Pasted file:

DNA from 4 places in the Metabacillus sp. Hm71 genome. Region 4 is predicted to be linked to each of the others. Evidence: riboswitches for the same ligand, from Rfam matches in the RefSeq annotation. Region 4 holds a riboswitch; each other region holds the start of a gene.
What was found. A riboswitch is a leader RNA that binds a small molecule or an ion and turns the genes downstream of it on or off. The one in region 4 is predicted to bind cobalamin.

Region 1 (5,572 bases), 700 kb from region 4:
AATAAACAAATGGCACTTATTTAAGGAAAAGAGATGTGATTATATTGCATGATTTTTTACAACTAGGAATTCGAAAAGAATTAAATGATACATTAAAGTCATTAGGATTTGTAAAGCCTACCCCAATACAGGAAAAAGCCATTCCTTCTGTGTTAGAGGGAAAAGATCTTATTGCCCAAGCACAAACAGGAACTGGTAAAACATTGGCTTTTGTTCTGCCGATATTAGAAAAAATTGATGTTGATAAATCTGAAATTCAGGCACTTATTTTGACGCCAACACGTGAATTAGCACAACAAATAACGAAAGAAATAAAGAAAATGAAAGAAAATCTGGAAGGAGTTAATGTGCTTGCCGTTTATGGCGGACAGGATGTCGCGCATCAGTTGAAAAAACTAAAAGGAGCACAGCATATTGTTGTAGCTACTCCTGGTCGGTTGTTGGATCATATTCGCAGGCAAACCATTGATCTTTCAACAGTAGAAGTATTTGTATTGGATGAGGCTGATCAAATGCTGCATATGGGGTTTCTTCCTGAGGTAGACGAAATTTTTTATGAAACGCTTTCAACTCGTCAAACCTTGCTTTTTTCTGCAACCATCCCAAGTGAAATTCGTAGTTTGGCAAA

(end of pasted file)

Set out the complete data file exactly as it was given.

DNA from 4 places in the Metabacillus sp. Hm71 genome. Region 4 is predicted to be linked to each of the others. Evidence: riboswitches for the same ligand, from Rfam matches in the RefSeq annotation. Region 4 holds a riboswitch; each other region holds the start of a gene.
What was found. A riboswitch is a leader RNA that binds a small molecule or an ion and turns the genes downstream of it on or off. The one in region 4 is predicted to bind cobalamin.

Region 1 (5,572 bases), 700 kb from region 4:
AATAAACAAATGGCACTTATTTAAGGAAAAGAGATGTGATTATATTGCATGATTTTTTACAACTAGGAATTCGAAAAGAATTAAATGATACATTAAAGTCATTAGGATTTGTAAAGCCTACCCCAATACAGGAAAAAGCCATTCCTTCTGTGTTAGAGGGAAAAGATCTTATTGCCCAAGCACAAACAGGAACTGGTAAAACATTGGCTTTTGTTCTGCCGATATTAGAAAAAATTGATGTTGATAAATCTGAAATTCAGGCACTTATTTTGACGCCAACACGTGAATTAGCACAACAAATAACGAAAGAAATAAAGAAAATGAAAGAAAATCTGGAAGGAGTTAATGTGCTTGCCGTTTATGGCGGACAGGATGTCGCGCATCAGTTGAAAAAACTAAAAGGAGCACAGCATATTGTTGTAGCTACTCCTGGTCGGTTGTTGGATCATATTCGCAGGCAAACCATTGATCTTTCAACAGTAGAAGTATTTGTATTGGATGAGGCTGATCAAATGCTGCATATGGGGTTTCTTCCTGAGGTAGACGAAATTTTTTATGAAACGCTTTCAACTCGTCAAACCTTGCTTTTTTCTGCAACCATCCCAAGTGAAATTCGTAGTTTGGCAAA